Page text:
Review

The Seventh Victim

by Mary Burton

Bestselling author Mary Burton (BEFORE SHE DIES and MERCILESS) ratchets up the tension in Texas as a cold case thaws. Seven years ago, Lara Church was the Seattle Strangler’s seventh victim, but she survived. Barely. Recalling none of the events, she’s been on the run to distance herself from a homicidal maniac she can’t identify: “For seven years, Lara had lived a gypsy’s life. Fear of settling had kept her moving from town to town.”

"[R]eaders are able to get into the minds of murderers and victims, as well as those of the dual protagonists. THE SEVENTH VICTIM is a thrill-a-minute rollercoaster ride with curlicue plot twists and a breathtaking sudden-stop conclusion."

Inheriting her grandmother’s house near Austin, where she spent childhood summers, Lara now teaches photography classes. And she has a gruesome hobby: photographing recent murder landscape scenes with a 150-year-old bellows camera. At a kill site, Lara encounters Detective James Beck, who suspects Lara may have altered a crime scene that has the strangler’s M.O. Lara resents Beck’s arrogance, but she notices his “six-foot-six frame coupled with broad shoulders and a lean, muscled body. This close, the restrained power in his body made her skin tingle.”

Now there are startlingly similar homicides in Austin. Are they by a copycat killer? But how could someone in Texas know about an undisclosed specific coin left with each Seattle victim, and where Lara now lives? Those details bring Seattle cop Mike Raines to the Lone Star State. Texas testosterone, however, blurs a thin blue line when Beck muscles Mike out of the jurisdictional picture. There is a truckload of characters, some with motive to continue the Seattle Strangler’s legacy. But does the Texas Ranger with a questionable job suspension and white hat also wear a dark one?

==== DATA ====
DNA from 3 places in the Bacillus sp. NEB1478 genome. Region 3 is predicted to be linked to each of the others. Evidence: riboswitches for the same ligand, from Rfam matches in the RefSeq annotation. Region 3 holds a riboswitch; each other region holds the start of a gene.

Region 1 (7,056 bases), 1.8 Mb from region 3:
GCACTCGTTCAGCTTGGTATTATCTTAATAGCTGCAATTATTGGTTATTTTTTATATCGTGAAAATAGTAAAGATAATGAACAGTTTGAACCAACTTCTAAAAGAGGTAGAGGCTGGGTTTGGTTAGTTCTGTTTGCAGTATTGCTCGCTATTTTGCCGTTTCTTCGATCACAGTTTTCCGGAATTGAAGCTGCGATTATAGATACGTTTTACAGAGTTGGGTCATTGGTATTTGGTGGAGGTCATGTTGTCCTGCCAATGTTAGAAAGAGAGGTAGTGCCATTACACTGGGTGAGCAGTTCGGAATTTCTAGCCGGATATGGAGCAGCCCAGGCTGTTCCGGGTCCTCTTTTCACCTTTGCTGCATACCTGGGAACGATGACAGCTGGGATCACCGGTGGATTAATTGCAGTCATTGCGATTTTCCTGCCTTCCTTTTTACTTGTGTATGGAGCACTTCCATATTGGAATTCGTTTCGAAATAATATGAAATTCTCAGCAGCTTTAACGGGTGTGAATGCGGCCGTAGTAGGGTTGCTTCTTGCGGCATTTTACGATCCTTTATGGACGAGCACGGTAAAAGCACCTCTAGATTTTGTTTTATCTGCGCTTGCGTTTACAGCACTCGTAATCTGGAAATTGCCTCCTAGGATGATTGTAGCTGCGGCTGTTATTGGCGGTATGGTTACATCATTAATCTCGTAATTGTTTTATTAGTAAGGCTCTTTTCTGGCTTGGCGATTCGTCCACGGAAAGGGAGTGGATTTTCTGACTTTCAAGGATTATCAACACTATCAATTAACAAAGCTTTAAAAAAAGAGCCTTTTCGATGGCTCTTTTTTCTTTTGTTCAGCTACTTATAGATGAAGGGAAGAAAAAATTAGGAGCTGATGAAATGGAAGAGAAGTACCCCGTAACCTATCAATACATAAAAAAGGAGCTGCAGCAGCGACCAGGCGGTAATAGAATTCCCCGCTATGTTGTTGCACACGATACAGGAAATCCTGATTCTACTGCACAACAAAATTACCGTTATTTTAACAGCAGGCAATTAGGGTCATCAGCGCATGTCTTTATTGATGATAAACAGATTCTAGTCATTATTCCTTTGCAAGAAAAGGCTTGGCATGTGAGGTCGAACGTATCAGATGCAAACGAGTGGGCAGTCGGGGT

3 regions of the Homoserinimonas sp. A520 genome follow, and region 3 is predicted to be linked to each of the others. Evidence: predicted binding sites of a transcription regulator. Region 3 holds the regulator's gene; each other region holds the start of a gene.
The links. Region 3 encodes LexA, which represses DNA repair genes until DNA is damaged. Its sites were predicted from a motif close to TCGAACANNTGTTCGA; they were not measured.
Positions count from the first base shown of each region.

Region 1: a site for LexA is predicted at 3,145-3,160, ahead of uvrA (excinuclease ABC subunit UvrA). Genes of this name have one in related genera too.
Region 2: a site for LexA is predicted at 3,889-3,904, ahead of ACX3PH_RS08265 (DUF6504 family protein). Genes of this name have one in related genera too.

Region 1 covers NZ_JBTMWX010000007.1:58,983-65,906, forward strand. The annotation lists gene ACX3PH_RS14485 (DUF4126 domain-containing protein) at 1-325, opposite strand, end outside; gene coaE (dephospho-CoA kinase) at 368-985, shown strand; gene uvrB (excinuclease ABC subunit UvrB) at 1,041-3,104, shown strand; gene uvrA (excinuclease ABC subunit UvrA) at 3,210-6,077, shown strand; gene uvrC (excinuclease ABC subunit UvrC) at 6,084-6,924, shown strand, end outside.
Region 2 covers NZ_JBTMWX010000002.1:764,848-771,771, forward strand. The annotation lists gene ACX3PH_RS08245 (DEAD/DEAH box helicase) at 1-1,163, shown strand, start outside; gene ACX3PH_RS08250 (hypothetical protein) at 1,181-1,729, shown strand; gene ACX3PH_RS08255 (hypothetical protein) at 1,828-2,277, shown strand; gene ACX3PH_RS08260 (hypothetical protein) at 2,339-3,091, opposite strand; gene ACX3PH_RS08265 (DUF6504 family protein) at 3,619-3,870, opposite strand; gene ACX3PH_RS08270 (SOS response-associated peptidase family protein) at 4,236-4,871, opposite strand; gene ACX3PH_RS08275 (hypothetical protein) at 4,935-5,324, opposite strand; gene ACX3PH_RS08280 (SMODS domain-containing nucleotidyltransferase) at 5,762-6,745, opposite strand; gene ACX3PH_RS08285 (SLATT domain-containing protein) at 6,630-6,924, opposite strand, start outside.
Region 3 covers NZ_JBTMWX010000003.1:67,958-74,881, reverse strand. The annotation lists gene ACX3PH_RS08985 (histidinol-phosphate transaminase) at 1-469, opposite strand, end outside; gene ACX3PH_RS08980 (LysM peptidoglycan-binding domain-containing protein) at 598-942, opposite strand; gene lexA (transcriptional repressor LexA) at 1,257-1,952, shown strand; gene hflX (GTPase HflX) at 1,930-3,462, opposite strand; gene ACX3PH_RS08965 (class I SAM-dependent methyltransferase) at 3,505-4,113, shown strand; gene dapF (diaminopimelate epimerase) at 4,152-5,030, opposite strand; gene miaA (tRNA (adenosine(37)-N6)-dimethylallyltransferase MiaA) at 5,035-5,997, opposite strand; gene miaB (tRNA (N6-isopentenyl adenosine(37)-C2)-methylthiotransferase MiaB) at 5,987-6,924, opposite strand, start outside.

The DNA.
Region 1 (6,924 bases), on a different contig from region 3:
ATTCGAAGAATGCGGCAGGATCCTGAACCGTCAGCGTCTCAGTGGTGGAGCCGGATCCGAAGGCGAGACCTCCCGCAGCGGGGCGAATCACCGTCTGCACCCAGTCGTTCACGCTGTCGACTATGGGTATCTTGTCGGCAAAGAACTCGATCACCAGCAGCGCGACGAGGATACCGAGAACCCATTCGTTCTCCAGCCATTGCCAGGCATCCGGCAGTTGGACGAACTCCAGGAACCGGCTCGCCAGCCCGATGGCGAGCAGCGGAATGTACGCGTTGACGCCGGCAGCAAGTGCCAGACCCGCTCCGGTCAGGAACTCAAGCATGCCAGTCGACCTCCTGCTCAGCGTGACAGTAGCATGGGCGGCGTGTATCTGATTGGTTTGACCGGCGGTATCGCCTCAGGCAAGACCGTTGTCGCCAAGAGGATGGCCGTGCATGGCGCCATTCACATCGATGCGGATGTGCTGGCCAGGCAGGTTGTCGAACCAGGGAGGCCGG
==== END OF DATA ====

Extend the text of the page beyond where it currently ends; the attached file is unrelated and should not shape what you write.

A posh studio, Gallery 101, features Lara’s photographic art, and a newspaper reporter mentions she was the only Seattle victim to survive. The reporter ties in recent local murders. Everyone in Austin knows her identity --- and her past. Now, several homicides occur, each body after death is dressed in white and found clutching a 1983 penny. And each kill site creeps closer to Lara’s remote ranch. A scurrilous person drugs her protection dog Lincoln, threatening notes appear on her truck’s windshield at the university where she teaches, and someone slashes her tires. The Texas Rangers know that Lara is the target’s bullseye, but she refuses to go into hiding: “I don’t want to be a victim ever again. So I’ve learned to take care of myself.”

True to the Romantic Suspense genre, Lara Church allows feelings absent for seven years to rekindle, though there is far more suspense than romance. Myriad character points of view detract, but readers are able to get into the minds of murderers and victims, as well as those of the dual protagonists. THE SEVENTH VICTIM is a thrill-a-minute rollercoaster ride with curlicue plot twists and a breathtaking sudden-stop conclusion.

Reviewed by L. Dean Murphy on February 15, 2013

The Seventh Victim
by Mary Burton